National Inconsistencies in Careers Support

A new study into the levels of support provided by university careers department shows that many graduates are disappointed with the help they receive. In particular, there’s a shortfall in the quality of support around freelancing and self-employment. The study found that:

  • 48% of graduates felt disappointed by the support they received from their careers department in general
  • 62% of graduates said freelancing or self-employment were not discussed at all, even though it was an option for their chosen career
  • A further 19% said their university discussed freelancing, but not in enough detail.

Self-employment is becoming an increasingly popular career option – it’s currently at its highest level for the last forty years. This increase is also reflected among students – 56% of the graduates surveyed had undertaken some freelance work while studying.

Not adding up

These figures suggest that self-employment is not top of the agenda for many university careers departments. However, spend just a short time talking to any forward-thinking university and it’s clear this isn’t the case. Most universities are doing more than ever to support students. Some degrees courses even include modules on entrepreneurship. So what’s going on? One possible explanation for this support gap is that university careers services are becoming too localised, with no national direction for graduate support. The study found graduates from the West Midlands were most likely to consider a freelance career, compared to graduates from the rest of the country. This suggests high levels of support in localised areas, that doesn’t quite extend the length and breadth of the country.   That’s all very well and good for students who end up at a university with excellent careers services. However, that’s not a feature that many students actively look for when applying for further education institutions. In fact, students rarely know what they want to do when applying for universities. What’s needed is consistent careers support from universities across the board.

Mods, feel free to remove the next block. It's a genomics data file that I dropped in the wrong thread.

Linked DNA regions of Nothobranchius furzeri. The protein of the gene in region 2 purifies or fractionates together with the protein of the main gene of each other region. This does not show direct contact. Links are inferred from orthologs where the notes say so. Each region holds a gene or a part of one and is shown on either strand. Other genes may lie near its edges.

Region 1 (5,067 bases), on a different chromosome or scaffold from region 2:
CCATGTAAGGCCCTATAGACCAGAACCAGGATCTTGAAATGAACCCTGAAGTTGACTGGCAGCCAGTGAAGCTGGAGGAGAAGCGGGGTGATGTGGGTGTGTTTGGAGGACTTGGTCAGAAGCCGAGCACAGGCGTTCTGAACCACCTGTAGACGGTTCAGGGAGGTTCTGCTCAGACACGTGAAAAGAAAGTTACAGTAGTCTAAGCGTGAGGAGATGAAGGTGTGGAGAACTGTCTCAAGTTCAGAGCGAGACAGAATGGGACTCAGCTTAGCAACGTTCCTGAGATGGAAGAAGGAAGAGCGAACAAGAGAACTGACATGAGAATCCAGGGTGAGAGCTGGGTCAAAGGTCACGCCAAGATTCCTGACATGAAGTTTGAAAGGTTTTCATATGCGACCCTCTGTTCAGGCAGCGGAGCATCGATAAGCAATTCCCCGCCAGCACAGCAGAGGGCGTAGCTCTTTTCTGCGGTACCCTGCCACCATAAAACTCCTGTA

Course of action

Providing more specialised careers support doesn’t come easily – or cheap. The fact is that most university careers departments are providing the best support they can. So where’s the solution? Here are a few simple suggestions to offer graduates seeking advice on freelancing – and they won’t cost the earth. Check out local and national events This week (16th-22nd November) is Global Entrepreneurship Week. There are events and activities happening all around the world to promote entrepreneurship and help developing startups. Their timetable of events continues well into next year, and many are free to attend. International events like this also help tackle the localisation of guidance that can occur. However, it is worth keeping an eye out for events from local Chambers of Commerce and other organisations, as these can provide a good source of inspiration and advice for stumped students.

Prepare a portfolio

This is a good place to start for students interested in freelancing, and they can even start while they’re still studying. They should get together several good examples of their work to share with prospective client – it’s standard practice for a business to ask to see some before signing a contract. It’s OK for students to include uni projects in their portfolio, but these should be ‘real life’ examples, and not too academic.

Networking for newbies

For graduates without the budget for advertising, networking is a valuable way of drumming up interest for their business. Many local businesses and organisations hold regular networking events, and there are even networking hours on Twitter almost every day. Networking can seem daunting to begin with, but students should remember that everyone else is there because they want to talk to new people. Bringing some simple business cards can help, too.

Professionalism at all times

Some graduates who go straight into a freelance career miss valuable exposure to the world of professionalism and business. Contrary to popular belief, being your own boss isn’t all about working in your pyjamas. Those who want to succeed quickly find out that standards among the self-employed are higher than ever. That means proper contracts and invoices, registering business with HMRC, and keeping on top of accounts every month. There’s no way around it – it can be hard work. Do your grads have what it takes? This was written by Kerri-Ann Hockley from PolicyBee. PolicyBee is a business insurance broker with a knack for covering freelancers, sole traders and brand-new businesses.

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